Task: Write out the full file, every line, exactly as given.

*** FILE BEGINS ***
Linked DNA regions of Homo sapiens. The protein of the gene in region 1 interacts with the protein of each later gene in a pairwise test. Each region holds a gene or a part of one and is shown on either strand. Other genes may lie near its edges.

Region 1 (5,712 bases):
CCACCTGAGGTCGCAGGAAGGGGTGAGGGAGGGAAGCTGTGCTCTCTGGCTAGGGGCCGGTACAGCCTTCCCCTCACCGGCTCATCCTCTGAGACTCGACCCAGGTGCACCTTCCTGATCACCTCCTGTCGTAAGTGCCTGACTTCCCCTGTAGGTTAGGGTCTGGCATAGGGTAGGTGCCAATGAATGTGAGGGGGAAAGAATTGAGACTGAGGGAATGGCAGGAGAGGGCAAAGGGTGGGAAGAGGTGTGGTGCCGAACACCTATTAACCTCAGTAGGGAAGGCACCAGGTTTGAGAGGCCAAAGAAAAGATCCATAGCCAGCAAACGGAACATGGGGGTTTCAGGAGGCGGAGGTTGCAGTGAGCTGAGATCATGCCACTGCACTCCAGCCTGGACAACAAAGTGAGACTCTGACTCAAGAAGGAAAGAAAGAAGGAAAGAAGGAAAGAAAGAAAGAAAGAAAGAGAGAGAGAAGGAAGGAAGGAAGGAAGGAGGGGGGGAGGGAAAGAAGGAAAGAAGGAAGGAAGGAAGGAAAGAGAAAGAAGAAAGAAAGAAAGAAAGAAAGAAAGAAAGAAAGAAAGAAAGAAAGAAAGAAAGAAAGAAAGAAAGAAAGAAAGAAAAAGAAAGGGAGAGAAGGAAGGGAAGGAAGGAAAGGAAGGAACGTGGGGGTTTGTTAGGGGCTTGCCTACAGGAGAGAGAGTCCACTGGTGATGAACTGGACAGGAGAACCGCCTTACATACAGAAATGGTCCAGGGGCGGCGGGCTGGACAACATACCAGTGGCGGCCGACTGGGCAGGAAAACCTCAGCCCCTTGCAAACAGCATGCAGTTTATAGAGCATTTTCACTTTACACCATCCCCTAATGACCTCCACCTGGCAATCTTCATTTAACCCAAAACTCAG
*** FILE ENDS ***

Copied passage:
Linked DNA regions of Homo sapiens. The protein of the gene in region 1 interacts with the protein of each later gene in a pairwise test. Each region holds a gene or a part of one and is shown on either strand. Other genes may lie near its edges.

Region 1 (5,712 bases):
CCACCTGAGGTCGCAGGAAGGGGTGAGGGAGGGAAGCTGTGCTCTCTGGCTAGGGGCCGGTACAGCCTTCCCCTCACCGGCTCATCCTCTGAGACTCGACCCAGGTGCACCTTCCTGATCACCTCCTGTCGTAAGTGCCTGACTTCCCCTGTAGGTTAGGGTCTGGCATAGGGTAGGTGCCAATGAATGTGAGGGGGAAAGAATTGAGACTGAGGGAATGGCAGGAGAGGGCAAAGGGTGGGAAGAGGTGTGGTGCCGAACACCTATTAACCTCAGTAGGGAAGGCACCAGGTTTGAGAGGCCAAAGAAAAGATCCATAGCCAGCAAACGGAACATGGGGGTTTCAGGAGGCGGAGGTTGCAGTGAGCTGAGATCATGCCACTGCACTCCAGCCTGGACAACAAAGTGAGACTCTGACTCAAGAAGGAAAGAAAGAAGGAAAGAAGGAAAGAAAGAAAGAAAGAAAGAGAGAGAGAAGGAAGGAAGGAAGGAAGGAGGGGGGGAGGGAAAGAAGGAAAGAAGGAAGGAAGGAAGGAAAGAGAAAGAAGAAAGAAAGAAAGAAAGAAAGAAAGAAAGAAAGAAAGAAAGAAAGAAAGAAAGAAAGAAAGAAAGAAAGAAAGAAAAAGAAAGGGAGAGAAGGAAGGGAAGGAAGGAAAGGAAGGAACGTGGGGGTTTGTTAGGGGCTTGCCTACAGGAGAGAGAGTCCACTGGTGATGAACTGGACAGGAGAACCGCCTTACATACAGAAATGGTCCAGGGGCGGCGGGCTGGACAACATACCAGTGGCGGCCGACTGGGCAGGAAAACCTCAGCCCCTTGCAAACAGCATGCAGTTTATAGAGCATTTTCACTTTACACCATCCCCTAATGACCTCCACCTGGCAATCTTCATTTAACCCAAAACTCAG